9. Skip the meds

Desperate times call for desperate measures when it comes to chronic pain and sleep deprivation. After weeks of no sleep, you may be tempted to reach for prescription meds. If possible, resist the urge, especially for teens. The University of Michigan found that teens who were prescribed anti-anxiety or sleep medications were up to 12 times more likely to use those drugs recreationally as they got older. If you can use natural remedies like melatonin or teas like chamomile or valerian, try those first.

In some cases, a pain reliever may be necessary to help you relax and ease into sleep. Using natural remedies may help you to sleep after that. As always, even when taking a natural remedy, check with your doctor for any potential drug interactions.

10. No caffeine after noon, and avoid other stimulants

To sleep better, avoid coffee and other caffeinated beverages after noon, as well as cigarettes (nicotine) and alcohol. Some prescribed and over-the-counter medications may also make it harder to fall asleep. Discuss this issue with your doctor if you’re having trouble falling asleep.

Get help 

If your pain is effecting your sleep, or if your sleep is exacerbating your pain, get help. A pain doctor can help find treatments to reduce pain. Or, they could discuss other sleep modifications you could use. Find a pain doctor in your area by clicking the link below. Or, read more about pillows you can use for neck pain or ways to combat hip pain at night.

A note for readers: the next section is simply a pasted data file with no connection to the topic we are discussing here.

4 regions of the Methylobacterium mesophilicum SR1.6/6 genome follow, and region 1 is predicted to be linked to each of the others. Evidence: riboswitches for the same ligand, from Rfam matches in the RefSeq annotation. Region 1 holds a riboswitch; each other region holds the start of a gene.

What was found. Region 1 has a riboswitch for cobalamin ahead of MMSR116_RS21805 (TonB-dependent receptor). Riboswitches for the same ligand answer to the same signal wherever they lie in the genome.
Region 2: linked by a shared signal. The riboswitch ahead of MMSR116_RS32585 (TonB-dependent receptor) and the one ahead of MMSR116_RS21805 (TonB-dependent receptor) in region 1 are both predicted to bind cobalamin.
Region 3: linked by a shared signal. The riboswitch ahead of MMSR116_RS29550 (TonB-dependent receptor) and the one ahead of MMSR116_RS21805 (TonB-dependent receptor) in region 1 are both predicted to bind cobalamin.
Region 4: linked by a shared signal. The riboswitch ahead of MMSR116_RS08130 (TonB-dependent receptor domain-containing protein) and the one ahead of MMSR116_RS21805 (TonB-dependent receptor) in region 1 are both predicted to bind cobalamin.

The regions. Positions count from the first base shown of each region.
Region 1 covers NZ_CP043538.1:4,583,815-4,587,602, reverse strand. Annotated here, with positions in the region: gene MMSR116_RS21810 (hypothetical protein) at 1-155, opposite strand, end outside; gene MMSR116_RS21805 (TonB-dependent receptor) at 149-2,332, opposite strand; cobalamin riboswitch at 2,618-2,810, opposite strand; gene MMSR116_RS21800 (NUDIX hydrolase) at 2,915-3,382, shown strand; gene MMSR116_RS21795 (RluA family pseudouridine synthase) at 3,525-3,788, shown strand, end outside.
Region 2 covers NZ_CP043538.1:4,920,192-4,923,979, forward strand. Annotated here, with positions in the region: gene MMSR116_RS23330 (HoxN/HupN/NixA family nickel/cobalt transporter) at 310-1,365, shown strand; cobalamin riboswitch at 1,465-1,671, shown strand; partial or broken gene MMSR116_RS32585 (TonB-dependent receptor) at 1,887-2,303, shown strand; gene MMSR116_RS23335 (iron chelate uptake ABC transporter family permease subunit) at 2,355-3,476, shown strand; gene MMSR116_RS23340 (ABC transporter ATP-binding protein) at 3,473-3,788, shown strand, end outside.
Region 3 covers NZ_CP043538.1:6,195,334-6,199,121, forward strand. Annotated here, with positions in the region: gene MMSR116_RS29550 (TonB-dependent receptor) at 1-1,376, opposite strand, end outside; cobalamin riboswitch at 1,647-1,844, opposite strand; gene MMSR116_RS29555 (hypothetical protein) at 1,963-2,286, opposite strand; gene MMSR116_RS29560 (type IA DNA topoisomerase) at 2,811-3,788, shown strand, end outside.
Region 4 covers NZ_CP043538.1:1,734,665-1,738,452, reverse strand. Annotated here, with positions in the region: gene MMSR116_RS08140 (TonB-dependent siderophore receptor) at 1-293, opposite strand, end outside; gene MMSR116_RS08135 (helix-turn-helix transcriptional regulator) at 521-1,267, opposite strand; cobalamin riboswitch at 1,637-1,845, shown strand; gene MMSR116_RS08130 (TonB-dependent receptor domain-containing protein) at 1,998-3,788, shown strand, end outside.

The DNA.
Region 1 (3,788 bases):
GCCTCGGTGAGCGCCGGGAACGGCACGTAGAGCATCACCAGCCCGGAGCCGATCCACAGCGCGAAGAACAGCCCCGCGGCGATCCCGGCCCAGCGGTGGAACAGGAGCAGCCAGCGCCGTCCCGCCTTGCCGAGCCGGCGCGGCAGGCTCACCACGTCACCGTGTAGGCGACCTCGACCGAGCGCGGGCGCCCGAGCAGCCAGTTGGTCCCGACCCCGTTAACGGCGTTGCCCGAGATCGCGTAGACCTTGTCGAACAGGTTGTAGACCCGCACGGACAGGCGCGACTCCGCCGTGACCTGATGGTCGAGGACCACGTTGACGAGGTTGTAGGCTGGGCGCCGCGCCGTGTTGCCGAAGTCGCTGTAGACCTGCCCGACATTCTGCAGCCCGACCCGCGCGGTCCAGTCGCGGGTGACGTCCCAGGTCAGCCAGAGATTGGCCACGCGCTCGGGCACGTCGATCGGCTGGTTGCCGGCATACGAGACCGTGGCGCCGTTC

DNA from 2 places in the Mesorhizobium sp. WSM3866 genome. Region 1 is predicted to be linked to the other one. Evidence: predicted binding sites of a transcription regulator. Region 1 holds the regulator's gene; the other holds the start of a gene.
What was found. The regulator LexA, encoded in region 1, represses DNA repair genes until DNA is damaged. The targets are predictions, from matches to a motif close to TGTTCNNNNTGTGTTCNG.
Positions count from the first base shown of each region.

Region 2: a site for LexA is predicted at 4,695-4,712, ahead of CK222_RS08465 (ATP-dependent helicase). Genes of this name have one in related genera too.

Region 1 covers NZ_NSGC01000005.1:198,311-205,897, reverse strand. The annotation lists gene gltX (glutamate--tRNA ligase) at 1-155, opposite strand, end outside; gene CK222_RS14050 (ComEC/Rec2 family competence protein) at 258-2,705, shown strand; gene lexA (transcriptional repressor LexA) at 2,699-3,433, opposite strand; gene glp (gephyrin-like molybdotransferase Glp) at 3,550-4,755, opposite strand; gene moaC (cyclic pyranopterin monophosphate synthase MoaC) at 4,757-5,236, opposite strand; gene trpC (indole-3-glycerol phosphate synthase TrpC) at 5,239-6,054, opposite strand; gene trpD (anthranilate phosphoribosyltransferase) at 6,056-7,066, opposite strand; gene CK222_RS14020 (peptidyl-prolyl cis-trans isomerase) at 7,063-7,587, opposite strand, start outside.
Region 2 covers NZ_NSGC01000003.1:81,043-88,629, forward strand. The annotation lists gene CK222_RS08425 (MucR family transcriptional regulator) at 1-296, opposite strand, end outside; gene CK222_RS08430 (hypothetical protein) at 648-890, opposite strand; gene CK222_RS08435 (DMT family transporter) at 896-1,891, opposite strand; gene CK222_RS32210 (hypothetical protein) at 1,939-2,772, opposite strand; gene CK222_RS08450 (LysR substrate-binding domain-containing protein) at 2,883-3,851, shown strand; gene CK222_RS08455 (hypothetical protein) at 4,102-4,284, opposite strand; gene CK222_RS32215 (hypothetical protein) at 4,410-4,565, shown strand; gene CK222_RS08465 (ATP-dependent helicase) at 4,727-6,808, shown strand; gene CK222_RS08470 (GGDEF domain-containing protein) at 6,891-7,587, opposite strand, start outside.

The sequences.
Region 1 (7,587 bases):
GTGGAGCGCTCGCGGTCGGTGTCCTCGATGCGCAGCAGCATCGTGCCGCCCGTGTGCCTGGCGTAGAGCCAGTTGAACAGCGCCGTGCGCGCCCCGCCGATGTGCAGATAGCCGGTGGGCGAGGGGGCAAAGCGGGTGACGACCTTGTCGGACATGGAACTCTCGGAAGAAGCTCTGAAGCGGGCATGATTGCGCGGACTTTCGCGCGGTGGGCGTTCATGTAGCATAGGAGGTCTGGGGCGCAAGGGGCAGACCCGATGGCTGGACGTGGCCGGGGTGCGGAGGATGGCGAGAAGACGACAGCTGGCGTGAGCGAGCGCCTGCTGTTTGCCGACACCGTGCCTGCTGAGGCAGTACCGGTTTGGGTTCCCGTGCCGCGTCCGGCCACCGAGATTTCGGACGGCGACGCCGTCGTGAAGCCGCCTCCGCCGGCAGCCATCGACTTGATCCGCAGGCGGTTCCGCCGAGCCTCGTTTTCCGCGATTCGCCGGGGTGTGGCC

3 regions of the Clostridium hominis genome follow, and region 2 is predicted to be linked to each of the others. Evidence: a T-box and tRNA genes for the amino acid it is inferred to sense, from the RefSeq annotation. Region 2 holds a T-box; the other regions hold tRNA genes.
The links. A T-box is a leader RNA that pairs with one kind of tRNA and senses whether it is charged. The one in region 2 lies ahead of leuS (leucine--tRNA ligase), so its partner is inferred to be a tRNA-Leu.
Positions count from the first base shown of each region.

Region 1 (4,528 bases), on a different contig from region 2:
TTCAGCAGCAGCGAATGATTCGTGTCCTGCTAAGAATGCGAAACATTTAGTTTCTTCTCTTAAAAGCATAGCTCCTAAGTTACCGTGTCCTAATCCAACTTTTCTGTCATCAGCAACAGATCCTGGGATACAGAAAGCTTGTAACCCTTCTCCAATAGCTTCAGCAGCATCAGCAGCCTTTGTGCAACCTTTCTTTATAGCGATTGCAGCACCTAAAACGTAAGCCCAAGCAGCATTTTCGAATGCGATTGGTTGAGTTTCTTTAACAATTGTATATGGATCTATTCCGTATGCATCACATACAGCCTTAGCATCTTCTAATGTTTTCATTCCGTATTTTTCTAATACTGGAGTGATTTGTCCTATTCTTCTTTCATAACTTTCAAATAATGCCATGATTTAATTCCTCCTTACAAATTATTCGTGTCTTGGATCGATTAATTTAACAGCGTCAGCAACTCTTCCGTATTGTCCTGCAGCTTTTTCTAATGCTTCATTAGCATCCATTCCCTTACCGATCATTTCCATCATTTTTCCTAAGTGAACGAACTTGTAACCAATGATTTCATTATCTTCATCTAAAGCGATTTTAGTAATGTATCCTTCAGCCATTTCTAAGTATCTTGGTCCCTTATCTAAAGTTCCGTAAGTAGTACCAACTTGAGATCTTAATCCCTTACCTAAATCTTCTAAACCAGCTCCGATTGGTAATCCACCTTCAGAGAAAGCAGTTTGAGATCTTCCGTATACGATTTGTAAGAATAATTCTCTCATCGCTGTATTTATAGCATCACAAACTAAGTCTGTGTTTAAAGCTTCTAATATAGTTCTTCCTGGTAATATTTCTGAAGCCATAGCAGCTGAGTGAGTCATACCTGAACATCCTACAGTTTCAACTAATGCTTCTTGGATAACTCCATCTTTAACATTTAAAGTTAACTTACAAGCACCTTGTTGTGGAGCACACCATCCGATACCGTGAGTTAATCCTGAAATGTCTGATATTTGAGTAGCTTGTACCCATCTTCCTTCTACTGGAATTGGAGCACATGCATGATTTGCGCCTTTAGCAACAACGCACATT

Article Provided By: Pain Doctor

Carolina Pain Scrambler Logo, Chronic Pain, Greenville, SC
If you would like to discuss what Carolina Pain Scrambler do to help relieve your chronic pain symptoms or receive more information on our treatment process, please do not hesitate to call us at 864-520-5011 or you can email us at info@carolinapainscrambler.com
Peripheral Neuropathy, Chronic Pain, Pain Management, Pain Treatment, Carolina Pain Scrambler, Greenville South Carolina

Coping with Neuropathy in Cold Weather

Neuropathy, also called peripheral neuropathy, is a term that describes the type of pain and discomfort caused by nerve damage. It is typically characterized by a feeling of weakness, numbness, tingling, or burning in the hands and feet.

Peripheral neuropathy can be a common side effect of certain chemotherapy treatments, and can develop after surgery (especially for breast or lung cancer). Often, nerve damage is temporary; it will usually get better, but it can take time.